Purpose: Metformin, a first-line antidiabetic drug in type 2 diabetes, is being evaluated for prevention and treatment of various solid tumors. Metformin has also been shown to act against lymphoid malignancies (LM) in preclinical models, although population-based data are lacking. Thus, we examined whether metformin use is associated with reduced risk of LM in patients with type 2 diabetes.

Patients and Methods: This was a population-based cohort study using data from the United Kingdom Clinical Practice Research Datalink. We included patients > 18 years of age newly-treated with non-insulin antidiabetic drugs between 1998 and 2014. Time-dependent Cox proportional hazards models were used to estimate hazard ratios (HR) with 95% confidence intervals (CI) of LM (inpatient diagnoses of non-Hodgkin and Hodgkin lymphoma, chronic and acute lymphocytic leukemia, and multiple myeloma) comparing the use of metformin with the use of other antidiabetic drugs, and lagged by one year for cancer latency. Secondary analyses included stratifications of metformin use by cumulative duration and dose, as well as of LM by disease type. All estimates were adjusted to ethnicity, socioeconomic status, time-updated use of other antidiabetic drugs, known risk factors (autoimmune diseases and solid organ transplant), and important comorbidities.

Results: The cohort included a total of 100,091 patients, which generated 502 LM events during 500,774 person-years of follow-up (rate, 1/1000 person-years). Overall, metformin use was not associated with the incidence of LM (adjusted HR, 0.86; 95% CI, 0.63-1.16). Furthermore, there was no significant trend for duration (P=0.46) or cumulative dose (P= 0.60) of metformin use with LM incidence, with the highest categories being > 5 years and > 2,492 grams (Table 1). When stratified by disease type, metformin use was not associated with the incidence of multiple myeloma, chronic lymphocytic leukemia acute, and non-Hodgkin lymphoma (Table 2). Similar findings were seen for acute lymphoblastic leukemia (adjusted HR, 0.36; 95% CI, 0.04-3.41), and Hodgkin lymphoma (adjusted HR, 0.94; 95% CI, 0.23-3.91).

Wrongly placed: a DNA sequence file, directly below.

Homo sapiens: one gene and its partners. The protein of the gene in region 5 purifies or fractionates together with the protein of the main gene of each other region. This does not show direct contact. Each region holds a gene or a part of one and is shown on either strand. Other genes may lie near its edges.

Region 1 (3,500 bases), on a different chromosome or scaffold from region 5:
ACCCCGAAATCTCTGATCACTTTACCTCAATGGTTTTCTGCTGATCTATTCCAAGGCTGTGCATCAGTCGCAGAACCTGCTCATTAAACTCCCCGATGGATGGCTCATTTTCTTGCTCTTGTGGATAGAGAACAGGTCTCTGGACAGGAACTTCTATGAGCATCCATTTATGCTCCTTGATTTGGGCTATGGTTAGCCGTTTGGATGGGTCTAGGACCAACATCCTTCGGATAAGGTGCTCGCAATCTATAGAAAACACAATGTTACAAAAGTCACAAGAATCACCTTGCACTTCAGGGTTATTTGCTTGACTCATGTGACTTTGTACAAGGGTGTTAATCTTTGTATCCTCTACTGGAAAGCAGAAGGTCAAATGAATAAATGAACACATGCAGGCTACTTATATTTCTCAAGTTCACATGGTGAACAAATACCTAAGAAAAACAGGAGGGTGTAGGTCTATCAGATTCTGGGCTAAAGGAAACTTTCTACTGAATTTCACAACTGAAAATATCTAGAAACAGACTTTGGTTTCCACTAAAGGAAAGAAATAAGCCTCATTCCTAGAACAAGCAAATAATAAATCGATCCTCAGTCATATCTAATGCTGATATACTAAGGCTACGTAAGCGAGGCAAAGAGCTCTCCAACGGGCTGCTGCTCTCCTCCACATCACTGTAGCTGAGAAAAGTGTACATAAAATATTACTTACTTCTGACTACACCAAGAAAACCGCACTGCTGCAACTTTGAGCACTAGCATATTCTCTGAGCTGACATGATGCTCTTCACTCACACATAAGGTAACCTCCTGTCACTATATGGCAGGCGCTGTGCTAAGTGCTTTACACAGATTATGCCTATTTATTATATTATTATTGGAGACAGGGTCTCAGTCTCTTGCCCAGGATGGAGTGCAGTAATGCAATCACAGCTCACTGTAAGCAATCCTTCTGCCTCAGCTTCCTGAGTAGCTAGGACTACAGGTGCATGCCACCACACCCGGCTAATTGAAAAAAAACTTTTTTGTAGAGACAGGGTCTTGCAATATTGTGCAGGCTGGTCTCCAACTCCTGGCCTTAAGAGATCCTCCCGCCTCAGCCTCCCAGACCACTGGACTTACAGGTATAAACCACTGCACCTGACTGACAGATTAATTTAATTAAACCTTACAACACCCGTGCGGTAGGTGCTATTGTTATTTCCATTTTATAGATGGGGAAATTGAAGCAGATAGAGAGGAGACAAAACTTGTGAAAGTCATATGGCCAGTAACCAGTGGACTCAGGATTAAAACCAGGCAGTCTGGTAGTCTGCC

Conclusions To our knowledge, this is the first population-based study to examine the association between metformin use and LM incidence. We observed no duration- or dose-response of metformin with LM incidence, which are paramount in the concept of chemoprevention. There were no important differences between LM types, although precision for acute lymphoblastic leukemia and Hodgkin lymphoma was limited due to sample size. While our findings are observational and apply to the diabetic population, our findings provide no rationale for the prospective investigation of metformin to prevent LM.


No relevant conflicts of interest to declare.

Author notes


Asterisk with author names denotes non-ASH members.